Wolfram Alpha, Unemployment, and the Future of Data

I’ve received a number of helpful responses to my post about the strengths and weaknesses of Google’s efforts to transform data on the web. Reader DD, for example, reminded me that I ought to run the same test on Wolfram Alpha, which I briefly mentioned in my post on Google’s antitrust troubles.

Wolfram Alpha is devoting enormous resources to the problem of data and computation on the web. As described in a fascinating article in Technology Review, Wolfram’s vision is to curate all the world’s data. Not just find and link to it, but have a human think about how best to report it and how to connect it to relevant calculation and visualization techniques. In short:

[Wolfram] Alpha was meant to compute answers rather than list web pages. It would consist of three elements, honed by hand …: a constantly expanding collection of data sets, an elaborate calculator, and a natural-language interface for queries.

That is certainly a grand vision. Let’s see how it does if I run the same test “unemployment rate United States” I used for Google:

This certainly brings a new perspective to economic data. My first reaction was to laugh at the idea of summarizing the data as “9 out of 125 workers were unemployed in 2008″ — that’s useless. On second thought, though, the statement that about 1 in 14 workers were unemployed is a useful way of interpreting the 7.2% unemployment rate. Oh, and as a card-carrying econo-geek, I have to give Wolfram credit for noting that this figure is an estimate.

Unfortunately, this response doesn’t answer my question, which is to find out what the unemployment rate is doing now. Wolfram has chosen to default to annual figures, so that’s what we get: an average for 2008. Sadly, the current rate is much higher, but users wouldn’t learn that if they stopped at this step.

It took me a few tries, but I eventually realized that you can get monthly data by adding the word “monthly” to the search. Here’s what you get:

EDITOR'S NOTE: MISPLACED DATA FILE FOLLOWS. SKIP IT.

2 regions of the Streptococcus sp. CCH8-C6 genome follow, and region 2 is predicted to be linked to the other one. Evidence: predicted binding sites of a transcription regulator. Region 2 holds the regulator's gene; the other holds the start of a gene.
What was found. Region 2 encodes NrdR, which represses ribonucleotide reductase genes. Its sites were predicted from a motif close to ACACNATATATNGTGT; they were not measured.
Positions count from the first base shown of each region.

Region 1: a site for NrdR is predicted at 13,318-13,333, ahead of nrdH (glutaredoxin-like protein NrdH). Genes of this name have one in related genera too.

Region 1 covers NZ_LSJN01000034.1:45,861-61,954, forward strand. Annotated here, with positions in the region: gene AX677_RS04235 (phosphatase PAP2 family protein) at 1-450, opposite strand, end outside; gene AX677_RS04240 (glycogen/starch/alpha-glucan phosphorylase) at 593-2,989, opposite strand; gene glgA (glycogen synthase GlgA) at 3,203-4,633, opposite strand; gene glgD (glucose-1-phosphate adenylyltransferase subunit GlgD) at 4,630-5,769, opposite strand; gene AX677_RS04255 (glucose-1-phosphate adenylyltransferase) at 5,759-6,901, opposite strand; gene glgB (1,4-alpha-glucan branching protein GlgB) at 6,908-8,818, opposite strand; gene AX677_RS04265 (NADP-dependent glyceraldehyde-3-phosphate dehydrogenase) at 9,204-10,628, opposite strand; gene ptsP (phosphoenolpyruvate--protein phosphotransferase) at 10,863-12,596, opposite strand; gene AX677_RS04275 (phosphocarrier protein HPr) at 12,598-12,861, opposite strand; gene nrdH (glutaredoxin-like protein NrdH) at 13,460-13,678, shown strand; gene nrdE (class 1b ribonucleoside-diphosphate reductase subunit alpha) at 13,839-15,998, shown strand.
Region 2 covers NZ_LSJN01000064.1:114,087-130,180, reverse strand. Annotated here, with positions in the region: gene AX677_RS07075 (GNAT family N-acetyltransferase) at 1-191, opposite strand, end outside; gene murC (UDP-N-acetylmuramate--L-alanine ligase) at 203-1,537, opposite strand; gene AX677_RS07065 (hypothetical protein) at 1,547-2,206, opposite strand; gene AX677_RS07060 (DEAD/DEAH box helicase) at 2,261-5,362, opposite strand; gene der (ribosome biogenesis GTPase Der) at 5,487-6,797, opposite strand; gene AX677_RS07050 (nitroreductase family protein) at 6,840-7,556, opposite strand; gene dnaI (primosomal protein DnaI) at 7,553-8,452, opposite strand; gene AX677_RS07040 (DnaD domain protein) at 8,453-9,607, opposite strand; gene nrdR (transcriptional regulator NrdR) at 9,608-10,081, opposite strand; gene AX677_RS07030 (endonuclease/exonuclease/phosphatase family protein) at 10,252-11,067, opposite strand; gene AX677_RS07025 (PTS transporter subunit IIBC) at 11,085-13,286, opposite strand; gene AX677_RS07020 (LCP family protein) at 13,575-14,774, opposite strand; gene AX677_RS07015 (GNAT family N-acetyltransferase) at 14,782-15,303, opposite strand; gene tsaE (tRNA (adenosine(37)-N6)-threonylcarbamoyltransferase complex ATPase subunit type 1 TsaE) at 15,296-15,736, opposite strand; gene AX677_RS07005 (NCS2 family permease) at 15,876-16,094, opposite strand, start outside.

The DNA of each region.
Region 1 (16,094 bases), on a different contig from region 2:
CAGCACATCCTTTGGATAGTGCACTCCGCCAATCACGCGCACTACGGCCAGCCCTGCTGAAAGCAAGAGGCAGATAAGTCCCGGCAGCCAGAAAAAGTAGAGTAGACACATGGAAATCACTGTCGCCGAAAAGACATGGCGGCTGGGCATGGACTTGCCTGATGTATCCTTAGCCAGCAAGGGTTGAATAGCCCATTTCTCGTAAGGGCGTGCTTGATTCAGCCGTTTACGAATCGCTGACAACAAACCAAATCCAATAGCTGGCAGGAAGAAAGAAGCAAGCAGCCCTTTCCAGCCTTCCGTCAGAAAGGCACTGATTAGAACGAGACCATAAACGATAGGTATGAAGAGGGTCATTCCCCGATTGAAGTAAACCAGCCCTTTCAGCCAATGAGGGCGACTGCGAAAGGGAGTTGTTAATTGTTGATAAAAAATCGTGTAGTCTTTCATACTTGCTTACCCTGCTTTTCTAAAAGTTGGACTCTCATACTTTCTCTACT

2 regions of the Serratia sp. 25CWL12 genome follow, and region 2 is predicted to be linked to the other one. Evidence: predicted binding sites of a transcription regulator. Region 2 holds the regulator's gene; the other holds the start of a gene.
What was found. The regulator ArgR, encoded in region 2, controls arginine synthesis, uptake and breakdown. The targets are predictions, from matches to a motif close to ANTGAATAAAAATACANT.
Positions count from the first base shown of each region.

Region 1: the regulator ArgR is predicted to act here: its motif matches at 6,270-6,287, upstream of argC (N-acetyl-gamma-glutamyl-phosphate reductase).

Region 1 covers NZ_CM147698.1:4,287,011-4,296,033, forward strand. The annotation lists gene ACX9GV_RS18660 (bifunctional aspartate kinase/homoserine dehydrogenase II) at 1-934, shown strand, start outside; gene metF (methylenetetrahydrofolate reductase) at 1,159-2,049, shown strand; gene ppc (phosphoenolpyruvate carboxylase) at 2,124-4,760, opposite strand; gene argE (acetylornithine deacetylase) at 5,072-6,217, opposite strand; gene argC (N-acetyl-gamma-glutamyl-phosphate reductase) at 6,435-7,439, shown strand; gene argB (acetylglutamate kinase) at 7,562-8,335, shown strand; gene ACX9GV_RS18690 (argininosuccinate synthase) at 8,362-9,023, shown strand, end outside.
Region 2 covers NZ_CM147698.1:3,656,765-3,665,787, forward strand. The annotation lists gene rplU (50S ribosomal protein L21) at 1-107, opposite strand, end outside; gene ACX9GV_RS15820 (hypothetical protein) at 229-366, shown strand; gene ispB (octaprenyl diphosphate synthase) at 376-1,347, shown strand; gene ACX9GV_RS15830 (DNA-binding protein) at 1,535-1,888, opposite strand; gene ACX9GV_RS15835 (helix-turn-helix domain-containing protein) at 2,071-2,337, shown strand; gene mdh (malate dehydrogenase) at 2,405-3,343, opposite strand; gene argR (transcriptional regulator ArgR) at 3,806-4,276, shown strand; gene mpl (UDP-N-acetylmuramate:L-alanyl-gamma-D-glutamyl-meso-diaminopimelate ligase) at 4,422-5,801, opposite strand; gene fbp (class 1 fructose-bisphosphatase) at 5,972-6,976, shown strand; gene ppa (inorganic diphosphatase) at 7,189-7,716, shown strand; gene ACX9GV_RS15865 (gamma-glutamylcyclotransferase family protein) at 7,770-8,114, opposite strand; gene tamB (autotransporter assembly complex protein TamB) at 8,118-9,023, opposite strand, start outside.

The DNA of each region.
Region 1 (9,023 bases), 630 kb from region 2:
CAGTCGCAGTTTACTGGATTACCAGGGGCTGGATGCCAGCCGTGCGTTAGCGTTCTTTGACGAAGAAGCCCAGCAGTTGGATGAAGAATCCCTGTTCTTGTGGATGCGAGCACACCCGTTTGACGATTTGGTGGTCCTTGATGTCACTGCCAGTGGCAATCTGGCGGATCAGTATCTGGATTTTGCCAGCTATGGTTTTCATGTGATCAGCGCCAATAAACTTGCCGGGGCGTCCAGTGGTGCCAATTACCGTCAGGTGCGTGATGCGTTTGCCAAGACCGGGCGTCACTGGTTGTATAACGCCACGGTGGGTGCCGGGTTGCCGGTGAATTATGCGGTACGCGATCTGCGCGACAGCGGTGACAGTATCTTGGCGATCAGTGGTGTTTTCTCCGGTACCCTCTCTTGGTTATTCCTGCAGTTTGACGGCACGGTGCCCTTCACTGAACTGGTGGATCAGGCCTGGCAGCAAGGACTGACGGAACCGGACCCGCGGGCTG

Jackpot – almost. The good news is that it provides a graph of the monthly data, and, unlike Google, it uses the right series: the seasonally-adjusted unemployment rate. And it provides a way to change the time period (that’s the “All” with arrow). And it provides some useful context.

But the data haven’t been updated to June yet, even though those data have been out for a week. And there’s no way to track these data back to their original sources, something Google does very well. (Further down the page, there is a link to sources, but you can’t tell which one provided these data.)

Bottom line: Maybe Wolfram Alpha will solve the data problem instead of Google. Or, even better, in addition to Google. As a data consumer, I welcome the competition. But Wolfram should update the data quicker and should help users figure out the right syntax (perhaps a link on the original results saying “monthly” data, for example). Oh, and given the promising results for “unemployment rate United States monthly”, the results for “unemployment rate United States annual” are downright mysterious.

About Donald Marron 294 Articles

Donald Marron is an economist in the Washington, DC area. He currently speaks, writes, and consults about economic, budget, and financial issues.

From 2002 to early 2009, he served in various senior positions in the White House and Congress including: * Member of the President’s Council of Economic Advisers (CEA) * Acting Director of the Congressional Budget Office (CBO) * Executive Director of Congress’s Joint Economic Committee (JEC)

Before his government service, Donald had a varied career as a professor, consultant, and entrepreneur. In the mid-1990s, he taught economics and finance at the University of Chicago Graduate School of Business. He then spent about a year-and-a-half managing large antitrust cases (e.g., Pepsi vs. Coke) at Charles River Associates in Washington, DC. After that, he took the plunge into the world of new ventures, serving as Chief Financial Officer of a health care software start-up in Austin, TX. After that fascinating experience, he started his career in public service.

Donald received his Ph.D. in Economics from the Massachusetts Institute of Technology and his B.A. in Mathematics a couple miles down the road at Harvard.

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